23 September 2014
Apple has recently upgraded iOS encryption to eliminate the "back door" for warrants. That is, the new system is designed so that even if police present a valid warrant, Apple will no longer have the technical ability to decrypt the contents of an iPhone or iPad. Not surprisingly, there's been some unhappiness about it. Orin Kerr, for example, titled his first blog post on the subject "Apple's Dangerous Game" and stated that he found "Apple's new design very troubling." In a second post, he acknowledged that the buggy software problem is indeed an issue; in a third, he asked two questions that basically boil down to "where and how should the line be drawn, under two different analyses?" It's a fair question, though I'll get ahead of my analysis by stating that I still think that Apple's move was a good one.
Orin's first basis for analysis is simple to state:
So here's the question: In your view, can there ever a point when there can be too much encryption—and if so, what is that point?He goes on to point out the many serious crimes for which a seized and decrypted iToy can yield evidence. Point conceded: there are such crimes, and there is such evidence. However, there's another side to the coin: how many serious crimes are prevented by this sort of encryption, and in particular by the new variant with no back door? I won't bother discussing whether or not encryption is good; even Orin's first post noted that "cryptography protects our data from hackers, trespassers, and all sorts of wrongdoers…. [including] rogue police officers." The question, then, is whether or not, a warrant-only back door poses a danger. There are several reasons for believing it does.
First, per Orin's second post (which drew on arguments advanced by others, notably Matt Blaze), the existence of the code to implement this back door is itself a danger. Code is often buggy and insecure; the more code a system has, the less likely it is to be secure. This is an argument that has been made many times in this very context, ranging from debates over the Clipper Chip and key escrow in the 1990s to a recent paper by myself, Matt, Susan Landau, and Sandy Clark. The number of failures in such systems has been considerable; while it is certainly possible to write more secure code, there's no reason to think that Apple has done so here. (There's a brand-new report of a serious security hole in iOS.) Writing secure code is hard. The existence of the back door, then, enables certain crimes: computer crimes. Add to that the fact that the new version of iOS will include payment mechanisms and we see the risk of financial crimes as well.
How, though, did Apple decrypt phones? To my knowledge, they've never said. A really stupid way would be to use the same unlock code for all phones. That would be horribly dangerous—one leak would expose everyone—and I doubt that Apple did it that way; if they did, the risk is obvious. More likely, there's a backup key that's somehow linked to the device serial number or IMEI. In that case, Apple needs some database of master keys—but there's no reason to think that they can protect it against high-level attackers. Certainly, RSA couldn't protect its database of keys when they were hacked. Ignoring the technical issue that this is itself a law enforcement violation, it contributes mightily to attackers' abilities to decrypt phones. (It's fair to ask if this decryption key is somehow related to the ability to unbrick a phone that's been locked by the owner after the device has been lost. I don't know, but there's some reason to think that a similar code path is involved.)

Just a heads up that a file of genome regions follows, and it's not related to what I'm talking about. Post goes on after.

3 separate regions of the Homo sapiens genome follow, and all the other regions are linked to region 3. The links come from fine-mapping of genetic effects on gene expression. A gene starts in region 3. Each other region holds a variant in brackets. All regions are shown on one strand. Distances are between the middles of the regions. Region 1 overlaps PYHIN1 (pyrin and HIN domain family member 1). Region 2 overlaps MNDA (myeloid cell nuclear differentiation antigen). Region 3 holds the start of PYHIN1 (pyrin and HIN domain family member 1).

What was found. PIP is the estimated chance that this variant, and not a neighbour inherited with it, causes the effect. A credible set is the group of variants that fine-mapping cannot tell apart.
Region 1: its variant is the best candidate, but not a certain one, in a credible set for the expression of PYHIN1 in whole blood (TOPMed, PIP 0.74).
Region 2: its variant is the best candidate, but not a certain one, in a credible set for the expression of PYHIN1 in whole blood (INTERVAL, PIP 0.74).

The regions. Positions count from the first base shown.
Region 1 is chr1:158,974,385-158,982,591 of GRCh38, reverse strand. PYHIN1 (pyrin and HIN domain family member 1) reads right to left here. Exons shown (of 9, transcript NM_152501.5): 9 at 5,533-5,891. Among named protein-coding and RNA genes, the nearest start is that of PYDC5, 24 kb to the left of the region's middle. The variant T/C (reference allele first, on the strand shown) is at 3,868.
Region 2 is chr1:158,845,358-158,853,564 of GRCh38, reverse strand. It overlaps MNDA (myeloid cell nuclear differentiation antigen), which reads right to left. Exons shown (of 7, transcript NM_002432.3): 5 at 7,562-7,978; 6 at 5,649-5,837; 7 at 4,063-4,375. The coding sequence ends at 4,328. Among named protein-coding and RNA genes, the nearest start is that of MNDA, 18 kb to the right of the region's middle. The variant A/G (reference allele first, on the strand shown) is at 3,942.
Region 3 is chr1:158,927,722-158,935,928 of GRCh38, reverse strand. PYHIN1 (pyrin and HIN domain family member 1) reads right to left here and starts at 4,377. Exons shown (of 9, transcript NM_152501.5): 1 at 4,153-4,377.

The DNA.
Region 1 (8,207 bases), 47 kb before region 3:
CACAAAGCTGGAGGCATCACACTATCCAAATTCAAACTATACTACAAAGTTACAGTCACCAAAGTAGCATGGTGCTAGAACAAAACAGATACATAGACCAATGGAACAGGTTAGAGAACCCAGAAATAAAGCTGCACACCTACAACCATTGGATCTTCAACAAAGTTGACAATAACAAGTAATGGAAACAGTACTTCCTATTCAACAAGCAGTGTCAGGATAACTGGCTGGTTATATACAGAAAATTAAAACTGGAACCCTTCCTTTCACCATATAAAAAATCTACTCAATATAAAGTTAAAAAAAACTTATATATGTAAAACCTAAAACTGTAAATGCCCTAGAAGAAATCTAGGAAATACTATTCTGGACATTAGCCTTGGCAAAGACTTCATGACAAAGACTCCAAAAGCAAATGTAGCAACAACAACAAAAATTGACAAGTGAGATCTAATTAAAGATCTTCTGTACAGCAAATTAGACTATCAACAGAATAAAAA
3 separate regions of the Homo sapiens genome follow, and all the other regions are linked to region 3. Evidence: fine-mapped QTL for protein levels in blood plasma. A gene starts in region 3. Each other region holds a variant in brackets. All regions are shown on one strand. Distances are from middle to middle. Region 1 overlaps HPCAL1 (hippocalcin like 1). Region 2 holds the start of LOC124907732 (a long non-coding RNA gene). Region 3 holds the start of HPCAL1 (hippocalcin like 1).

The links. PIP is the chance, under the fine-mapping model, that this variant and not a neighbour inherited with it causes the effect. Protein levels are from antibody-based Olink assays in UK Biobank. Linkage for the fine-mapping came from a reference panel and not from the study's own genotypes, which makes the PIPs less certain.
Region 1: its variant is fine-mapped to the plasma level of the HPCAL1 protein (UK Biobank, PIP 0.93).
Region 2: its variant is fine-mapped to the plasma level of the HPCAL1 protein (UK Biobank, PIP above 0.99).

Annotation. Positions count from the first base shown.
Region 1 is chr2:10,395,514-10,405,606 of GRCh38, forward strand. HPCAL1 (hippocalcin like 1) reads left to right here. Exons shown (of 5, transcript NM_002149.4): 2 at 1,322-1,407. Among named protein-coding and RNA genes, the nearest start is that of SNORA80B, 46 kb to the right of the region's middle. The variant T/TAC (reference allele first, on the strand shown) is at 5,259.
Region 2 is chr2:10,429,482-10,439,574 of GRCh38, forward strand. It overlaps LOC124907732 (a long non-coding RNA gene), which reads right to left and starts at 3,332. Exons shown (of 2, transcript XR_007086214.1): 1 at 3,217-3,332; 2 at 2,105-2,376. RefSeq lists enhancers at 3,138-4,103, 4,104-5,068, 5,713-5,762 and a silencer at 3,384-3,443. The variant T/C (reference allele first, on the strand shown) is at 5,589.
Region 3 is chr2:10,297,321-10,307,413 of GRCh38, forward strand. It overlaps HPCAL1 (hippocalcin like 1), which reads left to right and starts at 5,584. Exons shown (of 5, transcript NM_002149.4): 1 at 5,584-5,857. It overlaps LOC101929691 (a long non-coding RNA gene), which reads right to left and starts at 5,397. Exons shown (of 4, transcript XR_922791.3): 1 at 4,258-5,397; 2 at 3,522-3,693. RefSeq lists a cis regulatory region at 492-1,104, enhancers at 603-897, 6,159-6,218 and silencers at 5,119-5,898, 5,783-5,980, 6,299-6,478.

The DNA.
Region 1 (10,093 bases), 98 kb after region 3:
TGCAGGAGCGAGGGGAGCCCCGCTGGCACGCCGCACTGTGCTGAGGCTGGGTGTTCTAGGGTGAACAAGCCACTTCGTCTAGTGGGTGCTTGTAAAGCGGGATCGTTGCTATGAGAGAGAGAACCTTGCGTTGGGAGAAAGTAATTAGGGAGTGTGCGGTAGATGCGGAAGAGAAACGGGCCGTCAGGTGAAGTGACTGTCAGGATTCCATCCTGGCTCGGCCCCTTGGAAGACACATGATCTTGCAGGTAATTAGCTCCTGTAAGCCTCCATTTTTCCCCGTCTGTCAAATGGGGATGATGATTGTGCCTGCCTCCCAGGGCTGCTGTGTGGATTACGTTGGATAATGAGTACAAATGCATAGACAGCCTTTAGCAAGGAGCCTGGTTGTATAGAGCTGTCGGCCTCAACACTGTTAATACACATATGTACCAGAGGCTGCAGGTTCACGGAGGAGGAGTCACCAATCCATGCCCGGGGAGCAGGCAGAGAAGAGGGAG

The most salient point, though, is that the US is not the only country where iToys are sold, nor is our Fourth Amendment standard universally applied. Does Apple have to comply with valid legal process in every jurisdiction where it does business? They almost certainly do, even if the crime being investigated—hate speech, for example—cannot be criminalized under US law. There are also governments that are, shall we say, not reknowned for their adherence to due process. Would Apple have to comply with a Chinese warrant (perhaps for the investigation of a dissident or an adherent to Falun Gong)? China is not only a huge market for Apple; it's where iPhones are assembled. You probably can't call compliance with such requests "crimes", but if we're talking about moral balance (and if one accepts American standards as the norm) this is certainly offensive. This sort of access is also prevented by Apple's new scheme, and has to be weighed against the crimes that might be solved.
Orin's second premise is whether the balance of power, between law enforcement's abilities and individuals' privacy rights, should now shift towards the former to compensate for Apple's change, and if so, how? I'm not sure I buy the premise; in particular, I'm not sure that I agree that this is the first shift, as opposed to the countershift to restore privacy rights.
As the Supreme Court noted in Riley, "Modern cell phones are not just another technological convenience. With all they contain and all they may reveal, they hold for many Americans 'the privacies of life.'" The ability, for the last seven or so years, for the police to access this treasure trove of information is, to me, a considerable shift of the balance, without a corresponding shift toward privacy. Arguably, phones pose even more of a challenge to the particularity requirment of the Fourth Amendment than do computers, and searches of computers are themselves controversial. (Orin, of coursee, has written a great deal on that question.)